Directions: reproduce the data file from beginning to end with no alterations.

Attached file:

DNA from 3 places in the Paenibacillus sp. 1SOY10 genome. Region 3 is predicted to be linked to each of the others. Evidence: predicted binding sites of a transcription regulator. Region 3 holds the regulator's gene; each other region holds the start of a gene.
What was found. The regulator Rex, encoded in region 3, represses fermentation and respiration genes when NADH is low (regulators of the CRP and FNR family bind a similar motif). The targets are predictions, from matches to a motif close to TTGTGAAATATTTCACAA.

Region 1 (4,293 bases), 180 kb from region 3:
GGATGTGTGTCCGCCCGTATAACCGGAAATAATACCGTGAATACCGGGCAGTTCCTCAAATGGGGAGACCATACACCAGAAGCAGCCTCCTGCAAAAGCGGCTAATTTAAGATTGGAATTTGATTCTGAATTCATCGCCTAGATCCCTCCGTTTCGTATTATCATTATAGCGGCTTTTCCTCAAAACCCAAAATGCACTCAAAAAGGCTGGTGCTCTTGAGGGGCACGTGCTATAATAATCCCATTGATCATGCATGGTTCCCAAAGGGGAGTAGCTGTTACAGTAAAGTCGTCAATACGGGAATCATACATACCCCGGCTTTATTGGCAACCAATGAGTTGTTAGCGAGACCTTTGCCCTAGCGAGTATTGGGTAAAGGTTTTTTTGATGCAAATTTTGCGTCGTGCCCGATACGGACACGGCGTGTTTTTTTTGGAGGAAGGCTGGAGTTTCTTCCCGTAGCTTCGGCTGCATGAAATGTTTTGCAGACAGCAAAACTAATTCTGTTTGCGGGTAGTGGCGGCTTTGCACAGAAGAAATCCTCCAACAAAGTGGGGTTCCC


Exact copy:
DNA from 3 places in the Paenibacillus sp. 1SOY10 genome. Region 3 is predicted to be linked to each of the others. Evidence: predicted binding sites of a transcription regulator. Region 3 holds the regulator's gene; each other region holds the start of a gene.
What was found. The regulator Rex, encoded in region 3, represses fermentation and respiration genes when NADH is low (regulators of the CRP and FNR family bind a similar motif). The targets are predictions, from matches to a motif close to TTGTGAAATATTTCACAA.

Region 1 (4,293 bases), 180 kb from region 3:
GGATGTGTGTCCGCCCGTATAACCGGAAATAATACCGTGAATACCGGGCAGTTCCTCAAATGGGGAGACCATACACCAGAAGCAGCCTCCTGCAAAAGCGGCTAATTTAAGATTGGAATTTGATTCTGAATTCATCGCCTAGATCCCTCCGTTTCGTATTATCATTATAGCGGCTTTTCCTCAAAACCCAAAATGCACTCAAAAAGGCTGGTGCTCTTGAGGGGCACGTGCTATAATAATCCCATTGATCATGCATGGTTCCCAAAGGGGAGTAGCTGTTACAGTAAAGTCGTCAATACGGGAATCATACATACCCCGGCTTTATTGGCAACCAATGAGTTGTTAGCGAGACCTTTGCCCTAGCGAGTATTGGGTAAAGGTTTTTTTGATGCAAATTTTGCGTCGTGCCCGATACGGACACGGCGTGTTTTTTTTGGAGGAAGGCTGGAGTTTCTTCCCGTAGCTTCGGCTGCATGAAATGTTTTGCAGACAGCAAAACTAATTCTGTTTGCGGGTAGTGGCGGCTTTGCACAGAAGAAATCCTCCAACAAAGTGGGGTTCCC